Metropolis by Fritz Lang


Tower of Babel

Metropolis – a silent, B&W movie created by Fritz Lang – the Austrian-German director. It was produced in Germany and released in 1927. It cost a fortune at the time (about $250 million equivalent for 2007).
The screenplay was written in 1924 by Lang and his wife, Thea von Harbou, and novelized by von Harbou in 1926.

It’s recognised as a science-fiction image about a grand, utopian city – Metropolis – created and ruled by a powerful Johann ‘Joh’ Fredersen.

Fredersen (played with charisma by Alfred Able) and his creation has the fairytale quality of The Wonderful Wizard of Oz – the ruler is “terrible” because nobody has seen him and has no access to him, so he grows in everybody’s imagination to a super-human creature with amazing powers. But he’s just a self-creation, just like his city – formidable looking but very fragile if exposed to an unplanned challenge.

Although the plot is schematic and didactic in a pushy way, in Metropolis it’s silence and image that make from the movie a compelling and unforgettable visual and more generally, sensual experience.

The film features set design and special features that are able to impress even XXI c. viewer. The effects expert, Eugen Schüfftan, created innovative visual displays widely acclaimed in following years. Among the effects used are miniatures of the city, a camera on a swing, and most notably, the so-called Schüfftan process, later also used by A. Hitchcock (this part – look up in Wikipedia).

Visionary, overpowering, stunning – the skyscrapers, machines and people of Metropolis double their impact by the silent and yet (or maybe – therefore) quite intense, ambiguous and beautiful in a way presence (one may say over-, or super-presence as they tower over the viewer leaving him mesmerised – it’s especially valid when watched in a proper cinematic setting).

After the ceremony of watching Metropolis (it’s difficult to put it another way) I found almost all other movies I had watched too talkative, glib, babbling or – whatever (I had even stronger response of this kind after Chaplin’s).

How scarcely contemporary directors and actors rely on and use at all an evocative, thoughtful gesture, mimic, smart scenes without words that could describe whole stories and more… Genuine art doesn’t need words, great paintings/great images talk to us by colour, tone, line, design and vision…


I forgot about music… Music of Metropolis is yet another powerful character, it’s dramatic, monumental – it contributes significantly to the reception intended by creators… However, I found it also theatrical in an annoying manner; it’s just more papist than the pope himself… Putting together silent but highly emotional actors’ performance (additionally – distorted by speeding up the original version from 16 frames/sec. to 24frames/sec.) with the pompous message and intense, orchestral music – what you got is a theatre on the screen; I love theatre on its own, rarely when it’s put to a movie for the purpose of the “effect”.



About kasia

Born in Poland. Lives in Ireland, Cork. Visual artist. View all posts by kasia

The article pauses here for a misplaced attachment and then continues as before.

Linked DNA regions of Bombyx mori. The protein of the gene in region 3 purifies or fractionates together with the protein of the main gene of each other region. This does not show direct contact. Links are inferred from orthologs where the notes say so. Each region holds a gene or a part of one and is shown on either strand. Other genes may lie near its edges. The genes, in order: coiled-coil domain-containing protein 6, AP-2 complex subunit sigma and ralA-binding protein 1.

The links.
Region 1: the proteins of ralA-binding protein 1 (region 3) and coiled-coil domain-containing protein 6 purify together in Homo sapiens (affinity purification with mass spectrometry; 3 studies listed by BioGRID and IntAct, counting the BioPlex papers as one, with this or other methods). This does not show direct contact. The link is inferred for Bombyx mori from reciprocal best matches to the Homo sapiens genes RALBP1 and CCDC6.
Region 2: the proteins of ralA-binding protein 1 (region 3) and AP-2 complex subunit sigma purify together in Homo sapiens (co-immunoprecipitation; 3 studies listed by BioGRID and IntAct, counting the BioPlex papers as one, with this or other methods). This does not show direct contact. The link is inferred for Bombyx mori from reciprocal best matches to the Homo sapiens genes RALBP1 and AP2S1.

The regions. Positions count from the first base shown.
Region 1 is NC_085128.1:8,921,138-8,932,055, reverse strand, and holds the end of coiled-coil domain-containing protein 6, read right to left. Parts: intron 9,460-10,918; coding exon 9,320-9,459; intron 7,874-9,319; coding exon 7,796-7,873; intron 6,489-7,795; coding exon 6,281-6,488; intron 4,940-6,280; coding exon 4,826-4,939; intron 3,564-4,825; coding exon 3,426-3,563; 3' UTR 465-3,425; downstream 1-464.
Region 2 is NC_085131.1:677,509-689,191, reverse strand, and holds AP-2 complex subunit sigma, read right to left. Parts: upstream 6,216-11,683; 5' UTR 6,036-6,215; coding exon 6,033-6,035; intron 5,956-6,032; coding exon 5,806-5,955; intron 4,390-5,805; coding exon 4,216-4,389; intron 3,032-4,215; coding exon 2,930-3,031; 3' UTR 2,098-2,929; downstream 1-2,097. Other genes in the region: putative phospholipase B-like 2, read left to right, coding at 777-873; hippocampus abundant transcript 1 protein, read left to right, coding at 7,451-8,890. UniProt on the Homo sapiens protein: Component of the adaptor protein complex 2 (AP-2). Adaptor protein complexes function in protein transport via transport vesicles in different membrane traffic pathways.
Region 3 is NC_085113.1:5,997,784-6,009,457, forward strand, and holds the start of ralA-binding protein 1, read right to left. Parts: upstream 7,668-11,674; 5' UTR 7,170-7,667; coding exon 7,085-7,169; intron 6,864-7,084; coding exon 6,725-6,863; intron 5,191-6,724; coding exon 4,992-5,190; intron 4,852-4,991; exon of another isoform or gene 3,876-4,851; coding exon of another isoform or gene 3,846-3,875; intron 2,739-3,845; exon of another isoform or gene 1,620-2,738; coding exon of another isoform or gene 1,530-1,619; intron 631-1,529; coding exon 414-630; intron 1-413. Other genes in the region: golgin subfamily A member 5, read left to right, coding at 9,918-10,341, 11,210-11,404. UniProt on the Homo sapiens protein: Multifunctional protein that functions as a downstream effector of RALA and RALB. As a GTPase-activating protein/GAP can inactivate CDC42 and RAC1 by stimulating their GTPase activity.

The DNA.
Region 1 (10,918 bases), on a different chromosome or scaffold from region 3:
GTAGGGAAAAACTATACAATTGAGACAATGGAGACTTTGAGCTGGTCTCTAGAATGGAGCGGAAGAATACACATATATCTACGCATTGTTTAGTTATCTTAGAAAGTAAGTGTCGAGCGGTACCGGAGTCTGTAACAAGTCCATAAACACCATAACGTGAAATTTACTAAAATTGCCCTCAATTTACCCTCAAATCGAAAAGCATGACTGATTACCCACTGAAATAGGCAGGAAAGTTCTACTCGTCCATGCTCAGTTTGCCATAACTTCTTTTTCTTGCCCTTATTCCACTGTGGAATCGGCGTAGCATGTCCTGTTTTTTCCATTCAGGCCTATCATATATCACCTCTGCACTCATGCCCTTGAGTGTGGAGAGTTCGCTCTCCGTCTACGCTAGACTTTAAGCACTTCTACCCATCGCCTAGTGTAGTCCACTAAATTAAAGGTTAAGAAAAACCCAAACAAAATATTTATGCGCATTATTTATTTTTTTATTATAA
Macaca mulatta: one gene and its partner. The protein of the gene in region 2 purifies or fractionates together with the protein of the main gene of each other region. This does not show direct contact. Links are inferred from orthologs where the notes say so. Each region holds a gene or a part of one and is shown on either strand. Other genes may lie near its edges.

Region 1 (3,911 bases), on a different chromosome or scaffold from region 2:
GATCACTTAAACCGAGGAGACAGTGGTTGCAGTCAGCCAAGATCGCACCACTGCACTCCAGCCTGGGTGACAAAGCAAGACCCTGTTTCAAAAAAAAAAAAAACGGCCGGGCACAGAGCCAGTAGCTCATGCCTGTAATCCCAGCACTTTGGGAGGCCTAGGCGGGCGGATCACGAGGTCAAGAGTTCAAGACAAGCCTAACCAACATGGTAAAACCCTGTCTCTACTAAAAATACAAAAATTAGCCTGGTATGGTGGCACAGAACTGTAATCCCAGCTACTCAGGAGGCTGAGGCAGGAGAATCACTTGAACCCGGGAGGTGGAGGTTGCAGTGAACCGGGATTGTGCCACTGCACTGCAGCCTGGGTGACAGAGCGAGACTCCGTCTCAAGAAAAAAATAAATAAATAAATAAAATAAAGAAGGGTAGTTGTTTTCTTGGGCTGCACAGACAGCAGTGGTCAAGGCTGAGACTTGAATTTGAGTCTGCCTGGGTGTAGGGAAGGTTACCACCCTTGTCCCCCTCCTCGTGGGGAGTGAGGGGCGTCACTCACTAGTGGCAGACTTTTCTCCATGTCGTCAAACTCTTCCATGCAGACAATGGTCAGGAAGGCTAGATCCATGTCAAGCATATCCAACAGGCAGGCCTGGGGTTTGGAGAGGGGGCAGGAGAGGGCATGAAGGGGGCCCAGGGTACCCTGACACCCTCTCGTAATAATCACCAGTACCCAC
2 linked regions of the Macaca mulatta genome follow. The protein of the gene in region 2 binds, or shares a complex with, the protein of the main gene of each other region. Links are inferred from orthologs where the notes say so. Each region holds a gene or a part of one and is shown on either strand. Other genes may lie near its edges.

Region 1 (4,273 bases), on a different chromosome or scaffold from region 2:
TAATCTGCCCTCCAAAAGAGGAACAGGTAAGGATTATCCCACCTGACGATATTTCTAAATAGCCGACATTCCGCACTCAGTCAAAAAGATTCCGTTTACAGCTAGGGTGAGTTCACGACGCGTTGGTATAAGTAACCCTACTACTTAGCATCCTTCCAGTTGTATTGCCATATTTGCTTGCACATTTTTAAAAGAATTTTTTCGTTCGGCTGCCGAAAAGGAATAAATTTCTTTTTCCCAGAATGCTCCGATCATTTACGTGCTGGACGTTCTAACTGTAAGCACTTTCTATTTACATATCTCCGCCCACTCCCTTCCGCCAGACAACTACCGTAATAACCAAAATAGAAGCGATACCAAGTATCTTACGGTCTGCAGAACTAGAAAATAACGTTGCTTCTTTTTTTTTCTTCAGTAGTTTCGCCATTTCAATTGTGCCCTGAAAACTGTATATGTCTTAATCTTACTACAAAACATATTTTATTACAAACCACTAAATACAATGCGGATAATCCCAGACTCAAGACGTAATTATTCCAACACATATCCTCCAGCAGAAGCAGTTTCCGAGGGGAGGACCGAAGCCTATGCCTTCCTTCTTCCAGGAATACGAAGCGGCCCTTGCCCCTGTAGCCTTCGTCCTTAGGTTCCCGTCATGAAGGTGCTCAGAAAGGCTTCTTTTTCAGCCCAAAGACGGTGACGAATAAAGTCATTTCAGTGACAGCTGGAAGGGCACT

6 responses to “Metropolis by Fritz Lang

  • Vvoi

    I’ve just seen this film yesterday for the first time! Incredible coincidence, and clearly an incredible film. I agree with everything you’ve written – maybe except for the supposed superiority of unspoken over spoken drama/cinema. Don’t tell me you don’t enjoy a good Woody Allen. For that matter. Notwithstanding, say, a Wim Wenders film…

  • skonieczna

    Vvoi, Vojtek,

    Thanks. I do enjoy a good Allen but at the moment I’ve just got a strong preference towards silent cinema. Maybe because – being passionate about movies – I got also tired with verbal messages, no matter how witty and enjoyable they are.
    Obviously I wouldn’t generalize that silent images are more artistic or just better…But I think you will share my opinion that there’s a shortage of an intelligent use of gesture, mimic or simply – silence in the contemporary movies (let’s say from the last decade). I mean – just watch Charlie Chaplin’s and then any modern, acclaimed film….They just talk too much…

  • cwxwwwxwwxwx

    well, hi admin adn people nice forum indeed. how’s life? hope it’s introduce branch 😉

  • Stan

    An interesting report, Katarzyna. I especially like your description of watching Metropolis as a “ceremony”. The first time I saw it, I wondered whether it would be a disappointment, after hearing so much about it; but no, it was a beautiful, intense, disconcerting event – as is the experience of all great art.

    Chaplin is okay, but my silent-film allegiance lies with the great Buster Keaton, whose work exerts a mesmerising force over my film-jaded eyes. Almost a century later, it still feels fresh, and so ingenious and expressive that the lack of dialogue is not a drawback but a relief.

  • skonieczna

    Hello Stan,
    I’m so pleased you still find this blog enjoyable… Buster Keaton had the most amazing eyes, his gags are really spontaneous looking, so cute and natural – shame that dozens of followers over-copy them over and over again…

  • Stan

    It was inevitable that Keaton’s gags would be endlessly recycled, but that is a form of flattery. Even poor homage serves a useful purpose if it leads people to his original work.

    Certainly I still enjoy this blog! It is full of interesting ideas well expressed.

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